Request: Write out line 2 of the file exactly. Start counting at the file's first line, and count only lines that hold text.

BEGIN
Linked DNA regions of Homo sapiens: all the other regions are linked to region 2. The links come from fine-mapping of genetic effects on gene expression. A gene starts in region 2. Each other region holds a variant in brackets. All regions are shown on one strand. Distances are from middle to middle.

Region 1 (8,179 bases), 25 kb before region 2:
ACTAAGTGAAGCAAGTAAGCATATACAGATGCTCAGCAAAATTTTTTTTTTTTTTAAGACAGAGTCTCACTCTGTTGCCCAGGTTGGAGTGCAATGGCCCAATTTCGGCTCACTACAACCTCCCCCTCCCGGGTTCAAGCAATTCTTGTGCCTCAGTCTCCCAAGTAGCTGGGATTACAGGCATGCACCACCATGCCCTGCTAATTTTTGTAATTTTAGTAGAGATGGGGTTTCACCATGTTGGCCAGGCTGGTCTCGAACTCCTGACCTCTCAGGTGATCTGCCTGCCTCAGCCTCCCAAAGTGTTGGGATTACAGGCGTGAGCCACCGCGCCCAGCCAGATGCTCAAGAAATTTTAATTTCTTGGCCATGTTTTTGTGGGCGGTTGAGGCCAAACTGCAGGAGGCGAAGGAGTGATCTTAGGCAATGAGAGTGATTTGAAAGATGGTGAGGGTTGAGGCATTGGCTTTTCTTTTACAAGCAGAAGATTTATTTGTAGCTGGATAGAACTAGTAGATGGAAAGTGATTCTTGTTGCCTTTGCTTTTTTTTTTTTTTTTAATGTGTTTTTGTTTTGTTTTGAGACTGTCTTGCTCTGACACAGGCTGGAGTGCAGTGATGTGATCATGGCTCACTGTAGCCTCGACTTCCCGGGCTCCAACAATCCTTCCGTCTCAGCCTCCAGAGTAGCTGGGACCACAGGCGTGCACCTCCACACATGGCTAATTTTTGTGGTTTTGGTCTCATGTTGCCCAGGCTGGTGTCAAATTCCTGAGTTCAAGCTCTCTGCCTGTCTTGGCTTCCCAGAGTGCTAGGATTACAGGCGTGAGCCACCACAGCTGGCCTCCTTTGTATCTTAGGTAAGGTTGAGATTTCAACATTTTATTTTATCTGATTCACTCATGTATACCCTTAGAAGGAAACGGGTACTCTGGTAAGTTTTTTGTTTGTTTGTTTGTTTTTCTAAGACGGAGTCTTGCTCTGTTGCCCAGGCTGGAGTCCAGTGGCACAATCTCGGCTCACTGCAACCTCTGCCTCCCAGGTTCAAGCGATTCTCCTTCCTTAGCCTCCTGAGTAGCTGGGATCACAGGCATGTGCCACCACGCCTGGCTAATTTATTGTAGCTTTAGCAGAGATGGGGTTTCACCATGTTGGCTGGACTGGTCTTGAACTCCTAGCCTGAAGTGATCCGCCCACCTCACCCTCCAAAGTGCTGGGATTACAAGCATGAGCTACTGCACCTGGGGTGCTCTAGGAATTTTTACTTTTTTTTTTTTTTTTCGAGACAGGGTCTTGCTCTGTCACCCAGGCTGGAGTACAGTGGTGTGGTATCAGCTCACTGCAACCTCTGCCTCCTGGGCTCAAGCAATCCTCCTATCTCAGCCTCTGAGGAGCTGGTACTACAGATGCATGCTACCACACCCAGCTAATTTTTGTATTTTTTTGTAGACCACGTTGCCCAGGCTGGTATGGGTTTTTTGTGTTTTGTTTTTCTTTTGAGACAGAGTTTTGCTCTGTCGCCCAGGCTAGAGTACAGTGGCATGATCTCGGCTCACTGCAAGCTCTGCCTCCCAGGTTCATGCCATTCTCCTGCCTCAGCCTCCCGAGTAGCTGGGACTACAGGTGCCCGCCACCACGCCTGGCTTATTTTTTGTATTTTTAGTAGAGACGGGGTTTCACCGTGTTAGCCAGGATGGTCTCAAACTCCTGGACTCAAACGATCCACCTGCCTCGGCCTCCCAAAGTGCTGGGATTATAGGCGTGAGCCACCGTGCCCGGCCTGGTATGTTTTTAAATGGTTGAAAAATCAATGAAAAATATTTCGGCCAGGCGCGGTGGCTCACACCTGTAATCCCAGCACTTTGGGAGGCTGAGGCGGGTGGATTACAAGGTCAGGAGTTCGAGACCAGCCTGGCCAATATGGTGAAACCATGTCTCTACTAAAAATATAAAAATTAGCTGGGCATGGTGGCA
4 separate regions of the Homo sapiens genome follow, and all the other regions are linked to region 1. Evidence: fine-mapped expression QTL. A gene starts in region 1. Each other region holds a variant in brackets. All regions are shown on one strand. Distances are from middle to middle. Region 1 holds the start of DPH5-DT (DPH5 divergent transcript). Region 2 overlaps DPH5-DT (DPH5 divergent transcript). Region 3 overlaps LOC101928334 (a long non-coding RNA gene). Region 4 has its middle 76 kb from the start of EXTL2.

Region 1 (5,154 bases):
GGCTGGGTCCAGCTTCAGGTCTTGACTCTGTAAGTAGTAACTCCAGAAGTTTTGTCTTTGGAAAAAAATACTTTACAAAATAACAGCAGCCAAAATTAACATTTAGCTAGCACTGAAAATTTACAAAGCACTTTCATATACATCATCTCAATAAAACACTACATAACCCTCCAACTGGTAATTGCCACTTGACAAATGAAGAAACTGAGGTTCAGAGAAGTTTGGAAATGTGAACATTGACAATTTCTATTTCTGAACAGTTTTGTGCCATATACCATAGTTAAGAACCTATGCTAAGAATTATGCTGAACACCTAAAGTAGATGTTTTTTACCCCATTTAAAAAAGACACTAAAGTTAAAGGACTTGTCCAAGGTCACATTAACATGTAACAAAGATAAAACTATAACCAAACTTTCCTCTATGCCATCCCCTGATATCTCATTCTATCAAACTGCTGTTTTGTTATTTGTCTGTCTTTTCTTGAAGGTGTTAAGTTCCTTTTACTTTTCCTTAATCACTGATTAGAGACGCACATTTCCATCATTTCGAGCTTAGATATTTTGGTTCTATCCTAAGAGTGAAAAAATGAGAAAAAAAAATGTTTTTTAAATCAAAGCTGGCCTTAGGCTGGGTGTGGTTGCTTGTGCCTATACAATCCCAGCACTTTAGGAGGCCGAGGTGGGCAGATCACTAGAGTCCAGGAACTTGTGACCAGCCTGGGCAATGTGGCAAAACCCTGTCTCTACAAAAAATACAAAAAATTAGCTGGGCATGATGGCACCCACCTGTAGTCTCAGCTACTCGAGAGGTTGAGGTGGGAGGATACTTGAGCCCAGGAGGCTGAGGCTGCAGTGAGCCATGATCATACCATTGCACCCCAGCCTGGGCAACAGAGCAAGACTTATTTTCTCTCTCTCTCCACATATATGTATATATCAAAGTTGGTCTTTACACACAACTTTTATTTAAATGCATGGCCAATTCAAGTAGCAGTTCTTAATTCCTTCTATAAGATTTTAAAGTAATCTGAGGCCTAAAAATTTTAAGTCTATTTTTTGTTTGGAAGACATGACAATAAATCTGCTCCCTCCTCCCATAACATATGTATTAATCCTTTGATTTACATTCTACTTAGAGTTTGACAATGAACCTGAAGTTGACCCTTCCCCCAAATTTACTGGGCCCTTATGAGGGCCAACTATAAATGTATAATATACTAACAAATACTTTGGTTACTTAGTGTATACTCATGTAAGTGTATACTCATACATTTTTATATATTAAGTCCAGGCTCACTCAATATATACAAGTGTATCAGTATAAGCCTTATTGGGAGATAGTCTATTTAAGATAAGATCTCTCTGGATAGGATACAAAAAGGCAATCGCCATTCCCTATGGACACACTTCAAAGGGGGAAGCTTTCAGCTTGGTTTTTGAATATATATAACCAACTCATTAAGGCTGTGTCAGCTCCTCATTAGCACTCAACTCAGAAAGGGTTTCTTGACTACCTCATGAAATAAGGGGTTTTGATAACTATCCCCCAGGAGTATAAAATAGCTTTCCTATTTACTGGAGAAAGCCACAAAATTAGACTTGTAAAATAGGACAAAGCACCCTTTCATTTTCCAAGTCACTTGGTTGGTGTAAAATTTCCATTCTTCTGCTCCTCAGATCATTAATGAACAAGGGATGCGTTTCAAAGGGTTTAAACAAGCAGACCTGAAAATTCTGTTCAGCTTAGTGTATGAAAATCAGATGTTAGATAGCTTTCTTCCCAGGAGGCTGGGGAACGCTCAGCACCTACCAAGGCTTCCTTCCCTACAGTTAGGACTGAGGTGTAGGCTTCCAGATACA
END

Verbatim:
Region 1 (8,179 bases), 25 kb before region 2: